John Millman’s Wimbledon odyssey is over and he’s shattered.
“It’s devastating that the experience had to end because I was loving every second of it,” Millman said after relinquishing a two-set advantage in a 6-7 (5-7) 2-6 6-3 6-2 6-4 second-round loss to former semi-finalist Marcos Baghdatis.
“I was loving playing on the grass here and it’s extremely upsetting that it’s over.
“But I really did leave it out there and, at the end of the day, I got beaten by the experience and the talent of Marcos Baghdatis.”
Millman provided one of the feelgood stories of the tournament.
Remarkably, the 26-year-old Queenslander had never even been to the All England Club until successfully qualifying with three wins at nearby Roehampton last week.
After flying his parents over from Brisbane, Millman delivered with a stunning straight-sets first-round victory over top-20 star Tommy Robredo to net himself a STG47,000 ($A97,000) pay day – doubling his season earnings.
He stood on the brink of adding another STG30,000 ($A61,000) to his bank balance and having to honour a promise to invite his four sisters to join the party from Australia before running out of steam on Wednesday.
“Probably because of a little bit of emotional or physical fatigue I fell short,” he said.
“Also Marcos, he’s a free-flowing player and when he gets on these rolls, sometimes it’s pretty hard to contain.”
Millman was unable to contain his own emotions when his fairytale run came to an end, warmly embracing his parents Ron and Shona.
“I love them to bits,” Millman said.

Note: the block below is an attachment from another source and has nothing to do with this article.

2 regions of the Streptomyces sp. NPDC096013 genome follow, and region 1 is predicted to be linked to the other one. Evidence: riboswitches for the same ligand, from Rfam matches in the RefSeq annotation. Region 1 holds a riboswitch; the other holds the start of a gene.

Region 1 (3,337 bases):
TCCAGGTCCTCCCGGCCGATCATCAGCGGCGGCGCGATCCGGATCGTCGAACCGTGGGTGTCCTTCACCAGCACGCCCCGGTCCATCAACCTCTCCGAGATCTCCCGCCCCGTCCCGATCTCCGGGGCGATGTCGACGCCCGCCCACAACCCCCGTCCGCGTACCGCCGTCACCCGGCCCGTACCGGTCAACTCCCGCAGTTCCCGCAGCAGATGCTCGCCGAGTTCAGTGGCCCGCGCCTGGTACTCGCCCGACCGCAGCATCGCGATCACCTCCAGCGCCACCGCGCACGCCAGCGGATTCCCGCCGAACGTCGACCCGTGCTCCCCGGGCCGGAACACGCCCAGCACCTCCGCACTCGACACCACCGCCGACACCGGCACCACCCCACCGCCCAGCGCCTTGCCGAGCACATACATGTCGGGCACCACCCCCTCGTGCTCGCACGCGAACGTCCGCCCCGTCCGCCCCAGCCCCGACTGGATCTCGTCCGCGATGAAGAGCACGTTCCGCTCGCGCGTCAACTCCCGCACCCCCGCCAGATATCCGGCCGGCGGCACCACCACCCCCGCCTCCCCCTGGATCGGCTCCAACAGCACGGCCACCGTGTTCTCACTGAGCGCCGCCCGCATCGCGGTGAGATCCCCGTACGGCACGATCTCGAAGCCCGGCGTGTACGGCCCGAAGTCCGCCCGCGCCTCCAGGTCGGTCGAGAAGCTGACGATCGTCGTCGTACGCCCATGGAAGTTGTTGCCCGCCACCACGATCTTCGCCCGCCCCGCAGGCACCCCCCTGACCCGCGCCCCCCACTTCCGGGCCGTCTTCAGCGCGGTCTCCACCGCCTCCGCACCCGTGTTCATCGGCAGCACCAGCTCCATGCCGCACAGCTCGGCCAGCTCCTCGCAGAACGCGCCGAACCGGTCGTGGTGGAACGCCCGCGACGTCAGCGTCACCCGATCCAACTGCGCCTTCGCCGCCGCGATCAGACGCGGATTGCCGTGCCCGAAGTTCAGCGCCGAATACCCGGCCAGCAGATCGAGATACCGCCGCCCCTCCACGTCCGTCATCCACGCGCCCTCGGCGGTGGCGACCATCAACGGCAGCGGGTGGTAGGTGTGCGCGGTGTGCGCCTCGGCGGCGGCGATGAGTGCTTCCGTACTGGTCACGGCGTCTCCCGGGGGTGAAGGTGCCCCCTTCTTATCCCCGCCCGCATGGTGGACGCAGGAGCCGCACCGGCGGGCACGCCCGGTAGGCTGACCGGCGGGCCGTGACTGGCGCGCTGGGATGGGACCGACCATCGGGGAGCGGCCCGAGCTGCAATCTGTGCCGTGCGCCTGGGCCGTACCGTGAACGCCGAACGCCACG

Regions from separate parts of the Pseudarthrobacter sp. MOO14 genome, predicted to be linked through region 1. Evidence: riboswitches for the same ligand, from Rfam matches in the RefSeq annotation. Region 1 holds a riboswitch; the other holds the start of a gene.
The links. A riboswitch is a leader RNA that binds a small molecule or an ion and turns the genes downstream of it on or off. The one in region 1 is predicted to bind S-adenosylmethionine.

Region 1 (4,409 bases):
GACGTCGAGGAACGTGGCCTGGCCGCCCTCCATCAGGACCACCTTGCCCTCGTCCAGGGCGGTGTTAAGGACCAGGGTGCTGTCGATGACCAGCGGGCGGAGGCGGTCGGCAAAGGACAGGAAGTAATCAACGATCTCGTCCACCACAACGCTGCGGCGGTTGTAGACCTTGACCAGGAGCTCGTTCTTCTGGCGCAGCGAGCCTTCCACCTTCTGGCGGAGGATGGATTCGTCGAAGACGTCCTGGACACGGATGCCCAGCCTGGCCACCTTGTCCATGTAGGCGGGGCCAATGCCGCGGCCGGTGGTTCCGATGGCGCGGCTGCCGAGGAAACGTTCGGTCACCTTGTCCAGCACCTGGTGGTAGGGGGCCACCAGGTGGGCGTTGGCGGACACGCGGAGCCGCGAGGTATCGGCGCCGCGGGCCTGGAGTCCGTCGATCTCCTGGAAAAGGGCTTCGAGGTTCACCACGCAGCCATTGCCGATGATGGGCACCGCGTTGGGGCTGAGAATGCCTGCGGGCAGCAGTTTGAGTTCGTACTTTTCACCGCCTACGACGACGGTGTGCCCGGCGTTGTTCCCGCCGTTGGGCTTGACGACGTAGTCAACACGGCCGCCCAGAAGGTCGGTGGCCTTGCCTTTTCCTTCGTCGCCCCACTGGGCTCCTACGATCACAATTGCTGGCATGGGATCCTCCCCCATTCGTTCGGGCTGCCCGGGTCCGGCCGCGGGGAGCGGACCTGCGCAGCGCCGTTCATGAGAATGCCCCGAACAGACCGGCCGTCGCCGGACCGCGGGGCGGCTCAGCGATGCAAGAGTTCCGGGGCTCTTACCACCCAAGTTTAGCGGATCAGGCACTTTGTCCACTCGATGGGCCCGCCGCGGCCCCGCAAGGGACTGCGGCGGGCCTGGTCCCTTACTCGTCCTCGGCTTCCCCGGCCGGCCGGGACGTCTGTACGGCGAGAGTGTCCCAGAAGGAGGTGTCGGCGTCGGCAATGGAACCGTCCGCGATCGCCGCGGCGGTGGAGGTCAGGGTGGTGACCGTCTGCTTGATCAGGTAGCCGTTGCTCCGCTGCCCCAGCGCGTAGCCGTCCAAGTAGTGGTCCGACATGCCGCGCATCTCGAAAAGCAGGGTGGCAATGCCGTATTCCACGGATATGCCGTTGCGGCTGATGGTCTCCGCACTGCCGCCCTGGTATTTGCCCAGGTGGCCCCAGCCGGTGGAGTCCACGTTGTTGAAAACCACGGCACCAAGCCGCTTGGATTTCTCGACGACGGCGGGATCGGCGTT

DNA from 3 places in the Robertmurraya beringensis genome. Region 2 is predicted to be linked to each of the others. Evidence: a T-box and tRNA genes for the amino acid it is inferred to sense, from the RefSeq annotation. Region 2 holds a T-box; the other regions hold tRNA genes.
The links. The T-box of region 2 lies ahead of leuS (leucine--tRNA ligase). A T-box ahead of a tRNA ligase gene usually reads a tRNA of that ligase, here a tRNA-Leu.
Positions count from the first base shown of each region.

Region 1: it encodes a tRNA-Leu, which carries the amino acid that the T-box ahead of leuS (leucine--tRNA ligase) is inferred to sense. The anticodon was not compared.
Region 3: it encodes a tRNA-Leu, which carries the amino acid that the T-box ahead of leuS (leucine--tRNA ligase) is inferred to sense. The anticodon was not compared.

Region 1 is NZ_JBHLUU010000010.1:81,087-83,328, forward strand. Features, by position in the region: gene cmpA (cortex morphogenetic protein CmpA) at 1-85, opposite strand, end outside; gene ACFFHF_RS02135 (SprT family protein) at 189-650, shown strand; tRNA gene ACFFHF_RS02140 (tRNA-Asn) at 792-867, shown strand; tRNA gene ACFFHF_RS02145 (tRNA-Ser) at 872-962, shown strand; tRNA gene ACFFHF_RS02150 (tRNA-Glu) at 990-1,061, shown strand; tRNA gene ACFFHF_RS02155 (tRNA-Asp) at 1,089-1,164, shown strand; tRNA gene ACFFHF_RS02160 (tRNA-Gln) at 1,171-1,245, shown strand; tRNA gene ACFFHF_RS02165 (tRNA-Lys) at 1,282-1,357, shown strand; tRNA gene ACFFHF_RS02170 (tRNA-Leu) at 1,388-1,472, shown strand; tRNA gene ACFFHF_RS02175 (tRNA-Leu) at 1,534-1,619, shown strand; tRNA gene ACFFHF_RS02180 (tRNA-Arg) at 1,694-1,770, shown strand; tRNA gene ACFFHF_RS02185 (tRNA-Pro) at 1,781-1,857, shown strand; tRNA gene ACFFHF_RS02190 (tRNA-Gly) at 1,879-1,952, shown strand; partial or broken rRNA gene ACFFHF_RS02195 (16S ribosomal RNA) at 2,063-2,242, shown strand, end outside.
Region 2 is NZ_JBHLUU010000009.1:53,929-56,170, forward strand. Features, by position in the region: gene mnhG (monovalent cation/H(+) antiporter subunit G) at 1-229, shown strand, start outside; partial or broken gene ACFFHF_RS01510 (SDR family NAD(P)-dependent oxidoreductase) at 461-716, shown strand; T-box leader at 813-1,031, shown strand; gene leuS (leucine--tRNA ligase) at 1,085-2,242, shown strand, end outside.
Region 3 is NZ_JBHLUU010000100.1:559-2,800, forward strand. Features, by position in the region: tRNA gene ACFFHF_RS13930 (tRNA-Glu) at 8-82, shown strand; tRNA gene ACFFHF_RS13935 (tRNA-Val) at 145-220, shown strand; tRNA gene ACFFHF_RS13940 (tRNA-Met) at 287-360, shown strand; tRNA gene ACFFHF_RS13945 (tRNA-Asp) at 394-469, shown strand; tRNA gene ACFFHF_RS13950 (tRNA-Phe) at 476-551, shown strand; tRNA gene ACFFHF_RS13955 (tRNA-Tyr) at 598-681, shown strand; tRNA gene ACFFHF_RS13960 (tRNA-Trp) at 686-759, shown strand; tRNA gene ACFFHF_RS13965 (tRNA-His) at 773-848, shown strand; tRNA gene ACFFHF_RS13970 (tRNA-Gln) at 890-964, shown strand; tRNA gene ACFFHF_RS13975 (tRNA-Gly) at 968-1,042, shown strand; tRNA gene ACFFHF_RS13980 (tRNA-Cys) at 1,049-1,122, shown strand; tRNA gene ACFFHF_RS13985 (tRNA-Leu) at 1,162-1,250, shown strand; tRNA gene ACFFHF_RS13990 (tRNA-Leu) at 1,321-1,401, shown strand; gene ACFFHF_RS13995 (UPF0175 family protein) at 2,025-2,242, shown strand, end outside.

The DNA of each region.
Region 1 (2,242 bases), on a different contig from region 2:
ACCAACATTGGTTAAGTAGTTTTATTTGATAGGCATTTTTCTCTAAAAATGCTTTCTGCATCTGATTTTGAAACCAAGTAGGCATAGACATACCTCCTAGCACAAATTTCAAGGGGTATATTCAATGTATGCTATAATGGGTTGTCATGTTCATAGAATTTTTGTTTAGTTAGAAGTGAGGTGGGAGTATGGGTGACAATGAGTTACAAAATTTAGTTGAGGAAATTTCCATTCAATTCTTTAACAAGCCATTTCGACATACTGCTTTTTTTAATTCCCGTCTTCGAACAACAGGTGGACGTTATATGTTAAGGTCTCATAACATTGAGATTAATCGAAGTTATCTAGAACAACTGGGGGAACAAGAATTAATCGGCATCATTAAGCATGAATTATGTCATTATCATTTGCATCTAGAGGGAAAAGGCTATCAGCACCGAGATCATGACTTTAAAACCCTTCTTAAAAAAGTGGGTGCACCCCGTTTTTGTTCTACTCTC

“Just as I love all the support I have from all over the world.
“I’m extremely humbled to get messages of support and to have so many people that support me and I’ve always tried to tell them how thankful I am.
“And obviously the two biggest ones I have are Mum and Dad. It was really special to have them there and I just wanted to tell them that.”
Despite his exit, Millman is projected to soar 25 places up the rankings to a career-high 95th in the world.
If he can stay there, he’ll receive direct entry to next month’s US Open and the late bloomer says his Wimbledon breakthrough has given him a taste and the belief he belongs.
“It just puts the fire in the belly. It gives you the desire to play in these types of tournaments,” Millman said.
“You want to be playing main draws of slams.”
Australian wildcard Matt Ebden was also gutted at being eliminated after missing a big opportunity to upset American John Isner.
Ebden had three set points at 6-3 in the second-set tiebreaker against the 17th seed and then a break point at 4-4 in the third set.
“I can’t believe it. I should still be on the court,” he said an hour after losing.
“I’ve been feeling really good and I definitely wasn’t ready to go out of this tournament.
“Two points and I’m up two sets to one. You never know if you’re still going to win the match, but I’d like to gamble on that.”